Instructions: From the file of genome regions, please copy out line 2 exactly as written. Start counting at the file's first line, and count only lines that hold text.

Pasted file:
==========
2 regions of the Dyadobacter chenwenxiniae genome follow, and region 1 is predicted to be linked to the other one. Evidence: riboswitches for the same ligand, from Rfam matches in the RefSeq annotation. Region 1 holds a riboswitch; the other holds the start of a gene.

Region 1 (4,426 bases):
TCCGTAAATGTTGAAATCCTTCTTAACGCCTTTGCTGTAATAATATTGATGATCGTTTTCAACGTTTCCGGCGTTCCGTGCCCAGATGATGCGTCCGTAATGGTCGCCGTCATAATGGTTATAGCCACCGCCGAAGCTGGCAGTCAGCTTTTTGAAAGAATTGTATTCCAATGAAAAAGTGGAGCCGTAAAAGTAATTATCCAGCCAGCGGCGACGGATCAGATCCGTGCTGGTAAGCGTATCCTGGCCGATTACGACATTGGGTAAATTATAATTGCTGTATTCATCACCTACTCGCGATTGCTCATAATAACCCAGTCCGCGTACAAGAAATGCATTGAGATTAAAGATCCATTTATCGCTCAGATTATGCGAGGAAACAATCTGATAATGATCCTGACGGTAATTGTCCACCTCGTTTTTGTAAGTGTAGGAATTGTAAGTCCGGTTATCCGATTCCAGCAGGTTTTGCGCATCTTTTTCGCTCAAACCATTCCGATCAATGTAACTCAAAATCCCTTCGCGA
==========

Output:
Region 1 (4,426 bases):